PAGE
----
Global insurance premiums grew by 2.7% in inflation-adjusted terms to $4.3 trillion, climbing above pre-crisis levels. The return to growth and record premiums generated during the year followed two years of decline in real terms. Life insurance premiums increased by 3.2% and non-life premiums by 2.1%. While industrialized countries saw an increase in premiums of around 1.4%, insurance markets in emerging economies saw rapid expansion with 11% growth in premium income. The global insurance industry was sufficiently capitalized to withstand the financial crisis and most insurance companies have restored their capital to pre-crisis levels. With the continuation of the gradual recovery of the global economy, it is likely the insurance industry will continue to see growth in premium income both in industrialized countries and emerging markets. Advanced economies account for the bulk of global insurance. With premium income of $1.62 billion, Europe is the most important region, followed by North America $1.409 billion and Asia $1.161 billion. Europe has however seen a decline in premium income in contrast to the growth seen in North America and Asia. The top four countries generated more than a half of premiums. The United States and Japan alone account for 40% of world insurance, much higher than their 7% share of the global population. Emerging economies account for over 85% of the world’s population but only around 15% of premiums. Their markets are however growing at a quicker pace. The country expected to have the biggest impact on the insurance share distribution across the world is China, which is expected to be the largest insurance market in the next decade or two. The insurance industry comprises establishments that are primarily engaged in the pooling of risk by underwriting insurance (i.e., assuming the risk and assigning premiums) and annuities. The insurance industry is a highly fragmented and includes segments such as life insurance and non-life insurance. The European region currently dominates this industry; however, Latin America, eastern Europe, and the Middle East are expected to lead the industry in the future. Asia is expected to grow the fastest over the next decade.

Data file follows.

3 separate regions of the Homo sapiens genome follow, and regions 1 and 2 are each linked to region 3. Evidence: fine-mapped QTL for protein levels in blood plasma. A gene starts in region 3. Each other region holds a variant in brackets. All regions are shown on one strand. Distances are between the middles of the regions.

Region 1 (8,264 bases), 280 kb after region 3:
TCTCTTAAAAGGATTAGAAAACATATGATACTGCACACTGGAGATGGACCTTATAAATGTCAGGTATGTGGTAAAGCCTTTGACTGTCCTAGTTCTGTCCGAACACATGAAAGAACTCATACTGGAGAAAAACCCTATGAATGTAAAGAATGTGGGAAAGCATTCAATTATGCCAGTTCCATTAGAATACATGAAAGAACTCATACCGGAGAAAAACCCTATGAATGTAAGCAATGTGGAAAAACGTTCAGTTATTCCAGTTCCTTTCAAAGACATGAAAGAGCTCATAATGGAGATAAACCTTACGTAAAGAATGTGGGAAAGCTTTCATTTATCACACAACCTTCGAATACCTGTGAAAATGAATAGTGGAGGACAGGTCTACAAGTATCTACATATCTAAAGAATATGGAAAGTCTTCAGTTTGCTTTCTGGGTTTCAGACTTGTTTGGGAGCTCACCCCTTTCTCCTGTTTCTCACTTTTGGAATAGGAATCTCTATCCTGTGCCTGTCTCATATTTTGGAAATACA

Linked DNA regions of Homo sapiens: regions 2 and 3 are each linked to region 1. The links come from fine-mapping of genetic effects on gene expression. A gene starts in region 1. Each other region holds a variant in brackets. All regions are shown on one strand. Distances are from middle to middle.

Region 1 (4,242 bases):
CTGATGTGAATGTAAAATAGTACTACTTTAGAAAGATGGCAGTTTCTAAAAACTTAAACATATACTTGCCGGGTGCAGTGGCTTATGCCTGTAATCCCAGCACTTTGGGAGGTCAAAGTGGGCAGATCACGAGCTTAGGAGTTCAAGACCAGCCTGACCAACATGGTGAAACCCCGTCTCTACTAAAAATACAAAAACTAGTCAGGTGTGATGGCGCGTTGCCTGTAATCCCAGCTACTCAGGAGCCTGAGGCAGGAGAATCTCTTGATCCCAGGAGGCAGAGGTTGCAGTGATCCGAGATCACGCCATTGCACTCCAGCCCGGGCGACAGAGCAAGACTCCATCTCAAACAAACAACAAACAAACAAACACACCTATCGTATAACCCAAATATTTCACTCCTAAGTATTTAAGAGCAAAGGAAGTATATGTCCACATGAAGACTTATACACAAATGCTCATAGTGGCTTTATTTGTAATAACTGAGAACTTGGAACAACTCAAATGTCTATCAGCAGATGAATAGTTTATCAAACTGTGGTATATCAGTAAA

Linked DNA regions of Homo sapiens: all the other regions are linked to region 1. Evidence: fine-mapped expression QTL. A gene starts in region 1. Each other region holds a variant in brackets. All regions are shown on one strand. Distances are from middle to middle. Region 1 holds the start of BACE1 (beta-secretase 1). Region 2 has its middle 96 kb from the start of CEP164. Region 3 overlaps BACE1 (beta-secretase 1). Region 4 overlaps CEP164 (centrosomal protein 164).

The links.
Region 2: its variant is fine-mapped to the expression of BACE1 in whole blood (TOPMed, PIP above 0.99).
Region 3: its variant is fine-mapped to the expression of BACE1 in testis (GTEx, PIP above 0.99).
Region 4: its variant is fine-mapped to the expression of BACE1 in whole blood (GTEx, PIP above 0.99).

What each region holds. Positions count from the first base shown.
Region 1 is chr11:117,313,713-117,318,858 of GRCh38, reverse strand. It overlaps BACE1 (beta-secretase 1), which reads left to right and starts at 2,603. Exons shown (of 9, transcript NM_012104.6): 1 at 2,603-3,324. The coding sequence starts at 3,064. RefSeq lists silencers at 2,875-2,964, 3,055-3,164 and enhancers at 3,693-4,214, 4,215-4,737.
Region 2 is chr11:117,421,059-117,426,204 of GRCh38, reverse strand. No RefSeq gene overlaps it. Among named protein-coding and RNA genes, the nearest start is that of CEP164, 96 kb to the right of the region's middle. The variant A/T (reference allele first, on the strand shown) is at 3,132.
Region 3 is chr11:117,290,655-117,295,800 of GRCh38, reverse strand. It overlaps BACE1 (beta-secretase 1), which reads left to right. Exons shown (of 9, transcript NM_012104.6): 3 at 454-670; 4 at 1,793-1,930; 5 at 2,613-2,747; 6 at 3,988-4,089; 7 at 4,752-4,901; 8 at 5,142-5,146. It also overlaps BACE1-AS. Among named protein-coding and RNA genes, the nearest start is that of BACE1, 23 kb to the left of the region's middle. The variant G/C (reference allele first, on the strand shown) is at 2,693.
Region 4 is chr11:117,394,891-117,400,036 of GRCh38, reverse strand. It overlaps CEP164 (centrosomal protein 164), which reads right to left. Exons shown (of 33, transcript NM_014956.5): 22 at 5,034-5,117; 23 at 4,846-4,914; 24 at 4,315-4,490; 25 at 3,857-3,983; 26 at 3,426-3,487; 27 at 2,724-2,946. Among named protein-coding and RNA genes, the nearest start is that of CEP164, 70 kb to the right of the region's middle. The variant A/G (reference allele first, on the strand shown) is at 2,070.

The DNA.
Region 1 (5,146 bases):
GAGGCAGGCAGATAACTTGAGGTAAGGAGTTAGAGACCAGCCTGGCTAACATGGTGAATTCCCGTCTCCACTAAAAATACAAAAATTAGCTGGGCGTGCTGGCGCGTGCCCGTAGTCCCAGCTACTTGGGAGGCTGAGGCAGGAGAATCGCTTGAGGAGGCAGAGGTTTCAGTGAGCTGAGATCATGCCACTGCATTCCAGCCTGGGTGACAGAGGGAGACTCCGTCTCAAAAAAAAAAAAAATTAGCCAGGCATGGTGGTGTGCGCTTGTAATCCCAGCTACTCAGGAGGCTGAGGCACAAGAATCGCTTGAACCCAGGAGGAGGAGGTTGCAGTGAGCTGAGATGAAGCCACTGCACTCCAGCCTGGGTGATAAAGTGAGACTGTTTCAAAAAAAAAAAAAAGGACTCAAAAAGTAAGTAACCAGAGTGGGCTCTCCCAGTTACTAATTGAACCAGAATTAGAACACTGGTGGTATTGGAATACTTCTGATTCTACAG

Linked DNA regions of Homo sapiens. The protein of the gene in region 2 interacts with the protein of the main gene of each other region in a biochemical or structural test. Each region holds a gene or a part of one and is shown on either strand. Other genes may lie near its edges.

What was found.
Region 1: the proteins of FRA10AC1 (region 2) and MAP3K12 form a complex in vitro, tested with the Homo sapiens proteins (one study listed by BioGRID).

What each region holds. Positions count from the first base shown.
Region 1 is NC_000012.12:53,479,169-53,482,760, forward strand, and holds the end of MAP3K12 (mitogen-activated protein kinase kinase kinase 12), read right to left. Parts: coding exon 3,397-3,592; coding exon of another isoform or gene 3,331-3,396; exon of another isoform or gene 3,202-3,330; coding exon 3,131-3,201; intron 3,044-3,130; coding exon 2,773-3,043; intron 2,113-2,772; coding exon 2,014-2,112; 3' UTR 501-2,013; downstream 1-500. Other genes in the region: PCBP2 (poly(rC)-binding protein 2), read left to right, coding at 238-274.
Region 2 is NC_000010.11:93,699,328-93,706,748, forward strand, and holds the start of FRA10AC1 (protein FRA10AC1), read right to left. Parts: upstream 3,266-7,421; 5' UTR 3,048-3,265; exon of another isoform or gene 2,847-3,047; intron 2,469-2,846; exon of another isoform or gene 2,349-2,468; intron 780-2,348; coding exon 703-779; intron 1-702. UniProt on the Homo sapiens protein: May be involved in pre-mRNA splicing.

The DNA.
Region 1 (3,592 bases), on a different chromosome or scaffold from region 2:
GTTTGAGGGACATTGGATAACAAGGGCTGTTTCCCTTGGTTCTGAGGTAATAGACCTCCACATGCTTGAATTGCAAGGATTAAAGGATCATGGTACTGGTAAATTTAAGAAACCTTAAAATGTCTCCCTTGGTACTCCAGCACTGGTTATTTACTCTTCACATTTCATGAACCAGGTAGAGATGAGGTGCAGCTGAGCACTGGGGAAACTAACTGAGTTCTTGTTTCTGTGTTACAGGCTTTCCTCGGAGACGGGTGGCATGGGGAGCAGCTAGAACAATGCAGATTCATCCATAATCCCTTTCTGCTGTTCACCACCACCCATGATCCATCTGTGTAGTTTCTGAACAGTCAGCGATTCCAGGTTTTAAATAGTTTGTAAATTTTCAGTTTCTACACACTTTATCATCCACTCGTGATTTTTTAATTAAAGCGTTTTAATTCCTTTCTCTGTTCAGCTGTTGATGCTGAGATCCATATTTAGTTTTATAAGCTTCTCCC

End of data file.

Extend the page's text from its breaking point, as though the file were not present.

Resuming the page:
Appleton Greene
London, United Kingdom

London generates approximately 20 per cent of the UK’s GDP (or $446 billion); while the economy of the London metropolitan area – the largest in Europe – generates approximately 30 per cent of the UK’s GDP (or an estimated $669 billion). London is one of the pre-eminent financial centres of the world and vies with New York City as the most important location for international finance. London’s largest industry is finance, and its financial exports make it a large contributor to the UK’s balance of payments. Around 325,000 people are employed in financial services in London. London has over 480 overseas banks, more than any other city in the world. Over 85% (3.2 million) of the employed population of greater London works in the services industries. The City of London is home to the Bank of England, London Stock Exchange, and Lloyd’s of London insurance market. Over half of the UK’s top 100 listed companies (the FTSE 100) and over 100 of Europe’s 500 largest companies have their headquarters in central London. Over 70 per cent of the FTSE 100 are within London’s metropolitan area, and 75 per cent of Fortune 500 companies have offices in London.

Manufacturing

Manufacturing is the production of merchandise for use or sale using labor and machines, tools, chemical and biological processing, or formulation. In a free market economy, manufacturing is usually directed toward the mass production of products for sale to consumers at a profit. In a collectivist economy, manufacturing is more frequently directed by the state to supply a centrally planned economy. In mixed market economies, manufacturing occurs under some degree of government regulation. Modern manufacturing includes all intermediate processes required for the production and integration of a product’s components. Some industries, such as semiconductor and steel manufacturers use the term fabrication instead. The manufacturing sector is closely connected with engineering and industrial design. According to some economists, manufacturing is a wealth-producing sector of an economy, whereas a service sector tends to be wealth-consuming. Emerging technologies have provided some new growth in advanced manufacturing employment opportunities in the Manufacturing Belt in the United States. Manufacturing provides important material support for national infrastructure and for national defense. On the other hand, most manufacturing may involve significant social and environmental costs. The clean-up costs of hazardous waste, for example, may outweigh the benefits of a product that creates it. Hazardous materials may expose workers to health risks. These costs are now well known and there is effort to address them by improving efficiency, reducing waste, using industrial symbiosis, and eliminating harmful chemicals. The increased use of technologies such as 3D printing also offer the potential to reduce the environmental impact of producing finished goods through distributed manufacturing.